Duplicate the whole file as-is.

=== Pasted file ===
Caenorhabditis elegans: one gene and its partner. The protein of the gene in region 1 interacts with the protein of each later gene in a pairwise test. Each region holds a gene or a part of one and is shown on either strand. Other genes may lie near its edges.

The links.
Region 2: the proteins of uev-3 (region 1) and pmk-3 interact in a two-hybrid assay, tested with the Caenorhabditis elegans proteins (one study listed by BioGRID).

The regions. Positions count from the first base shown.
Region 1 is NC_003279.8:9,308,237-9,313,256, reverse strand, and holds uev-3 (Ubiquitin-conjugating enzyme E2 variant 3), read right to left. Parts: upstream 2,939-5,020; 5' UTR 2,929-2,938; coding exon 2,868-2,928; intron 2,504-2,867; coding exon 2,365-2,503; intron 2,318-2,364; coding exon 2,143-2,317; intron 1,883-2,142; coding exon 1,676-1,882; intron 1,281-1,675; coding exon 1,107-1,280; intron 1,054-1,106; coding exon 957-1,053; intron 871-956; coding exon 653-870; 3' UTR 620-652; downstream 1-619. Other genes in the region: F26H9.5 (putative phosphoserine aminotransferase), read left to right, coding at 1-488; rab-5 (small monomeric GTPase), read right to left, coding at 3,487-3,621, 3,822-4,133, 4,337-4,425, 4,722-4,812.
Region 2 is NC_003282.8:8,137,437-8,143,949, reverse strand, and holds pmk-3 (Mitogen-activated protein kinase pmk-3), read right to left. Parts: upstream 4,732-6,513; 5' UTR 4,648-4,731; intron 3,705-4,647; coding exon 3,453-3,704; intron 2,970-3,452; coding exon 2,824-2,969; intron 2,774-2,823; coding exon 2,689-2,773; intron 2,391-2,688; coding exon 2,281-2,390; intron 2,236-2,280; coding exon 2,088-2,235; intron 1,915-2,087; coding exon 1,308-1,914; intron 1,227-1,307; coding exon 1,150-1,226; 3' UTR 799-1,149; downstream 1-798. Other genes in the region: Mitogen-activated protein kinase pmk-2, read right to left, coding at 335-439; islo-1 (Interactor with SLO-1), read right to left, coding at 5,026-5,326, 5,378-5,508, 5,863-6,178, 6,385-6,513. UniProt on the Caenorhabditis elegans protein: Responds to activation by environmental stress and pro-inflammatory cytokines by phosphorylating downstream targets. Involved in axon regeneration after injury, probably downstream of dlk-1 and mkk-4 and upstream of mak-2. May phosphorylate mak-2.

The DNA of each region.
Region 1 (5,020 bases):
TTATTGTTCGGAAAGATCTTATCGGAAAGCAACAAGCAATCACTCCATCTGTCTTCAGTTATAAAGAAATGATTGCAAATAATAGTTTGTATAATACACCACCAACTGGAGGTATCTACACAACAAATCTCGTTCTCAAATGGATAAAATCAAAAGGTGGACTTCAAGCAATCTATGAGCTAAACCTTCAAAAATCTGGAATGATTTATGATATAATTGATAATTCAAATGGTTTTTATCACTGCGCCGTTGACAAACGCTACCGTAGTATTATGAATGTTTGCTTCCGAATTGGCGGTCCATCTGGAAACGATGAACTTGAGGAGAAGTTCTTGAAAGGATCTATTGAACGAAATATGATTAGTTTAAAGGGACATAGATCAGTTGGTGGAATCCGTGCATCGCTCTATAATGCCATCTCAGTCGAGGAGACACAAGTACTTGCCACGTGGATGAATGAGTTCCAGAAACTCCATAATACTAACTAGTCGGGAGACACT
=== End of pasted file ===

Caenorhabditis elegans: one gene and its partner. The protein of the gene in region 1 interacts with the protein of each later gene in a pairwise test. Each region holds a gene or a part of one and is shown on either strand. Other genes may lie near its edges.

The links.
Region 2: the proteins of uev-3 (region 1) and pmk-3 interact in a two-hybrid assay, tested with the Caenorhabditis elegans proteins (one study listed by BioGRID).

The regions. Positions count from the first base shown.
Region 1 is NC_003279.8:9,308,237-9,313,256, reverse strand, and holds uev-3 (Ubiquitin-conjugating enzyme E2 variant 3), read right to left. Parts: upstream 2,939-5,020; 5' UTR 2,929-2,938; coding exon 2,868-2,928; intron 2,504-2,867; coding exon 2,365-2,503; intron 2,318-2,364; coding exon 2,143-2,317; intron 1,883-2,142; coding exon 1,676-1,882; intron 1,281-1,675; coding exon 1,107-1,280; intron 1,054-1,106; coding exon 957-1,053; intron 871-956; coding exon 653-870; 3' UTR 620-652; downstream 1-619. Other genes in the region: F26H9.5 (putative phosphoserine aminotransferase), read left to right, coding at 1-488; rab-5 (small monomeric GTPase), read right to left, coding at 3,487-3,621, 3,822-4,133, 4,337-4,425, 4,722-4,812.
Region 2 is NC_003282.8:8,137,437-8,143,949, reverse strand, and holds pmk-3 (Mitogen-activated protein kinase pmk-3), read right to left. Parts: upstream 4,732-6,513; 5' UTR 4,648-4,731; intron 3,705-4,647; coding exon 3,453-3,704; intron 2,970-3,452; coding exon 2,824-2,969; intron 2,774-2,823; coding exon 2,689-2,773; intron 2,391-2,688; coding exon 2,281-2,390; intron 2,236-2,280; coding exon 2,088-2,235; intron 1,915-2,087; coding exon 1,308-1,914; intron 1,227-1,307; coding exon 1,150-1,226; 3' UTR 799-1,149; downstream 1-798. Other genes in the region: Mitogen-activated protein kinase pmk-2, read right to left, coding at 335-439; islo-1 (Interactor with SLO-1), read right to left, coding at 5,026-5,326, 5,378-5,508, 5,863-6,178, 6,385-6,513. UniProt on the Caenorhabditis elegans protein: Responds to activation by environmental stress and pro-inflammatory cytokines by phosphorylating downstream targets. Involved in axon regeneration after injury, probably downstream of dlk-1 and mkk-4 and upstream of mak-2. May phosphorylate mak-2.

The DNA of each region.
Region 1 (5,020 bases):
TTATTGTTCGGAAAGATCTTATCGGAAAGCAACAAGCAATCACTCCATCTGTCTTCAGTTATAAAGAAATGATTGCAAATAATAGTTTGTATAATACACCACCAACTGGAGGTATCTACACAACAAATCTCGTTCTCAAATGGATAAAATCAAAAGGTGGACTTCAAGCAATCTATGAGCTAAACCTTCAAAAATCTGGAATGATTTATGATATAATTGATAATTCAAATGGTTTTTATCACTGCGCCGTTGACAAACGCTACCGTAGTATTATGAATGTTTGCTTCCGAATTGGCGGTCCATCTGGAAACGATGAACTTGAGGAGAAGTTCTTGAAAGGATCTATTGAACGAAATATGATTAGTTTAAAGGGACATAGATCAGTTGGTGGAATCCGTGCATCGCTCTATAATGCCATCTCAGTCGAGGAGACACAAGTACTTGCCACGTGGATGAATGAGTTCCAGAAACTCCATAATACTAACTAGTCGGGAGACACT